In a more narrow linguistic definition, Code-Switching means the intermixing of at least two languages when speaking or writing. It's most common between people who know two+ languages or is learning another language. Some examples including:
Speaking Spanish in one sentence, and then switching back to English in another sentence (with or without thought)
Speaking French but inserting a few Spanish words (and vice versa) with people who know how to speak both French and Spanish. A crude example would be "Hola! Je m'appelle Rail Tracer", or "Bonjour! Me llamo Rail Tracer." To a person who can speak both Spanish and French, it'll be understandable (people that try not to intermix the two languages will just think it's weird)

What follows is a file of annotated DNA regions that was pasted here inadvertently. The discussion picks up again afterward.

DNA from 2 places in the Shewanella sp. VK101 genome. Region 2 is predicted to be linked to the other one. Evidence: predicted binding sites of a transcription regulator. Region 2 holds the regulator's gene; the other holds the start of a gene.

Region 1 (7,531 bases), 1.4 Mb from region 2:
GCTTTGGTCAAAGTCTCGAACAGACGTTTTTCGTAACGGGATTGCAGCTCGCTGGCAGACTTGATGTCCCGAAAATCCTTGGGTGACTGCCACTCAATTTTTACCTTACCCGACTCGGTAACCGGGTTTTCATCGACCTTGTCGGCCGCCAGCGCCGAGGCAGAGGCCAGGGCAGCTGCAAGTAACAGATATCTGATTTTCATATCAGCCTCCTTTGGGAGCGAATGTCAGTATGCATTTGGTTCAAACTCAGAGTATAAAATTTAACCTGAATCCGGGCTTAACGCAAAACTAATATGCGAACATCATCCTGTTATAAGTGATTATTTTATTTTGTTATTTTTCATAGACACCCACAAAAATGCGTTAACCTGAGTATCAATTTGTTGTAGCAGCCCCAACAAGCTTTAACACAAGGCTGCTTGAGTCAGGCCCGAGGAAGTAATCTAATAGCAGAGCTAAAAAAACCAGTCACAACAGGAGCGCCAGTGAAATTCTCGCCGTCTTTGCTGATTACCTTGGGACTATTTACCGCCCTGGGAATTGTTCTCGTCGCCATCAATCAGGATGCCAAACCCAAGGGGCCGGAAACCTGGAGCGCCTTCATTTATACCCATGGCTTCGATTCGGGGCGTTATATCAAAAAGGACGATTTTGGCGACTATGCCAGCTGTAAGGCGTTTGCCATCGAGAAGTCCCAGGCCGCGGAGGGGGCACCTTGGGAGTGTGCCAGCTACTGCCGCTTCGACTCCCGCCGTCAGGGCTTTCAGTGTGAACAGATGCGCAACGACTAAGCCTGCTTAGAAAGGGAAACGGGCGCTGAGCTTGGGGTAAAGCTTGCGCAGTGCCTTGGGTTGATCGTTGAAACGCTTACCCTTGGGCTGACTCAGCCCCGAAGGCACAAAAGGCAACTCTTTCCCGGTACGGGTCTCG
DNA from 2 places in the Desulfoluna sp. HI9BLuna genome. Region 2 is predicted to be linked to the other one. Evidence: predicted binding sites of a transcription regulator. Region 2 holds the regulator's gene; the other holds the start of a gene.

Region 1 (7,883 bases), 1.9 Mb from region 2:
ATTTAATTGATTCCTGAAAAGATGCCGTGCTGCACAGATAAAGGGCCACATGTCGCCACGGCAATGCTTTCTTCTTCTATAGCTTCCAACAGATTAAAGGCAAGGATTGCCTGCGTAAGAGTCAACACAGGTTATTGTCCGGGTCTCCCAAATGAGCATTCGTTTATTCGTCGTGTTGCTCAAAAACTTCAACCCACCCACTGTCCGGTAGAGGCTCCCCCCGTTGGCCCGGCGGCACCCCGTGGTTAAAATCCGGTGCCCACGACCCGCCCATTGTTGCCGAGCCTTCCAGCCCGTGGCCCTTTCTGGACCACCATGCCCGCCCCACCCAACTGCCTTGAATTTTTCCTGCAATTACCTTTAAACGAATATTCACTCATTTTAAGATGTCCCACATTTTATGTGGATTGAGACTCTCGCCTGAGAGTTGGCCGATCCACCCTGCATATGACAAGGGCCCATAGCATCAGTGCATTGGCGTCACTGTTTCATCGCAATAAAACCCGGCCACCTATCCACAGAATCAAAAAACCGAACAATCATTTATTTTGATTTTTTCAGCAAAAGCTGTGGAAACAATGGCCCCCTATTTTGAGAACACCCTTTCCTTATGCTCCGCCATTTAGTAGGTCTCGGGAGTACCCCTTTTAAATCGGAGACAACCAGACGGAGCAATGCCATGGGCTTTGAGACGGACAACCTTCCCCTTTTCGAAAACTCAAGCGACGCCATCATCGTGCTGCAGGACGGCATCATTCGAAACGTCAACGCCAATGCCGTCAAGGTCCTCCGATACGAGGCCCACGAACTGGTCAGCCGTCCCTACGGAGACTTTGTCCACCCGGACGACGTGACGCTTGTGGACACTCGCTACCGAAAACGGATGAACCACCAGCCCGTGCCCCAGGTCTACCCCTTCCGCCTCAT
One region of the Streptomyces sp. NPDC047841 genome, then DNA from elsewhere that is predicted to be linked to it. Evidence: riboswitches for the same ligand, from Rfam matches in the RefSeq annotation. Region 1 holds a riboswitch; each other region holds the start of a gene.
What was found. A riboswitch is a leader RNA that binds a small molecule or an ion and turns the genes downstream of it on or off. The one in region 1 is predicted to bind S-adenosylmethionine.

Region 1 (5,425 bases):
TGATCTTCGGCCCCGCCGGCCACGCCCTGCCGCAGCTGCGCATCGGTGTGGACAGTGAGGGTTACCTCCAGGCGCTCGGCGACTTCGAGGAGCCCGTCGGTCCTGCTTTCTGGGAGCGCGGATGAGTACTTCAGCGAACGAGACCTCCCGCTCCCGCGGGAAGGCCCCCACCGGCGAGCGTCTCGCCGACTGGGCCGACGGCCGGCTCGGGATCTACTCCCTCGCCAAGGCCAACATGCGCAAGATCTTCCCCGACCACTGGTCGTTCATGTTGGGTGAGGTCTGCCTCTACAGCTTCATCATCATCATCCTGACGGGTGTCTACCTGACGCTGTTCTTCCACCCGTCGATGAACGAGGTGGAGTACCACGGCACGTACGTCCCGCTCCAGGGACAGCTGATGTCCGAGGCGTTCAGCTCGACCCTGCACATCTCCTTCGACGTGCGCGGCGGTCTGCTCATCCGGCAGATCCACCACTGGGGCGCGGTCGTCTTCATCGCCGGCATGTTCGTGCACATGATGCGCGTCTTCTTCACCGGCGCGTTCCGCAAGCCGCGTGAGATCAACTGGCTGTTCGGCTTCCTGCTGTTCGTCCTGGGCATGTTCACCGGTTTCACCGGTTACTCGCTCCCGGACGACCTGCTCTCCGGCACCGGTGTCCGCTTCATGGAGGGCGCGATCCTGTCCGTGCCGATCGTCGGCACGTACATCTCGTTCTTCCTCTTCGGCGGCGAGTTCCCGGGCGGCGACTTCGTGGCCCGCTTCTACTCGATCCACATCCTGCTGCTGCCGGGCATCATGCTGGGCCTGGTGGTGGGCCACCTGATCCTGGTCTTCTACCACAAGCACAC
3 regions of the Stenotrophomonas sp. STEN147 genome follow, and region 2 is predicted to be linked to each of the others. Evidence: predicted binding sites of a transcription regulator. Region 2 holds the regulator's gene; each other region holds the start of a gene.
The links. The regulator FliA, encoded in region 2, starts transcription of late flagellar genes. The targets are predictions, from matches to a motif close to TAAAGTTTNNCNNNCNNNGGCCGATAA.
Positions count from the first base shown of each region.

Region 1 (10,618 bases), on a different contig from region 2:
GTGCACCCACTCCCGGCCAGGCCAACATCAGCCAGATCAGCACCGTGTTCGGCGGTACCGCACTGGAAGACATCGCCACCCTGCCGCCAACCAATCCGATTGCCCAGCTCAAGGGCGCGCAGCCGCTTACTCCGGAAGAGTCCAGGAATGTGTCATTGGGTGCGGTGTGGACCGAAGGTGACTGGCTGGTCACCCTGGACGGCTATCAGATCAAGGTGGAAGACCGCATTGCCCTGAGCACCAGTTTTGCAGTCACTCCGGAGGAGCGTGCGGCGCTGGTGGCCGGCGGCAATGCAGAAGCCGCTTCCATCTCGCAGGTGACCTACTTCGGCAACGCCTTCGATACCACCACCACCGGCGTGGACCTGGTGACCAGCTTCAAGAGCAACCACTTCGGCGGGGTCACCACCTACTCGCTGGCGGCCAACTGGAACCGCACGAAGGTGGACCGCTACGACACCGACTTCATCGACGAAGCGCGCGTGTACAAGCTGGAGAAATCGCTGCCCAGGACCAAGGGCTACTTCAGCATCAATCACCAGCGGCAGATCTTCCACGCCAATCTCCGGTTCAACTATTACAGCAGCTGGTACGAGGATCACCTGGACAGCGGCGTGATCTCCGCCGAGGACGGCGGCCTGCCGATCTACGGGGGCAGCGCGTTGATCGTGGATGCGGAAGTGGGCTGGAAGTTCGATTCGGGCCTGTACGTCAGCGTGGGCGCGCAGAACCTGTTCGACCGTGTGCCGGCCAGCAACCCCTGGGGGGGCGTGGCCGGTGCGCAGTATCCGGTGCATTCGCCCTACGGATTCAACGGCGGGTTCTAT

Speaking Chinese but inserting an English word by accident without realizing that it was an English word you were using (that has not gone through the process of loan-words, like how Sushi or Dim-Sum has become a common English word.) An example: "我在找一 bowl." The characters used in the majority of the sentence is said in Chinese, but the person decided to use bowl instead of 碗 (which is a bowl in Chinese.) Roughly (I think) translate to "I am looking for a bowl."
Yes, it is particularly common with me because I am bilingual (but still trying to get better at my lesser used language.) Sometimes I'd speak in my second language and then I'll end up interjecting English words and sentences here and there without thought. Relatives/friends that cannot speak both languages will start raising eyebrows while relative/friends that can will completely understand what I was saying (because they do it also.)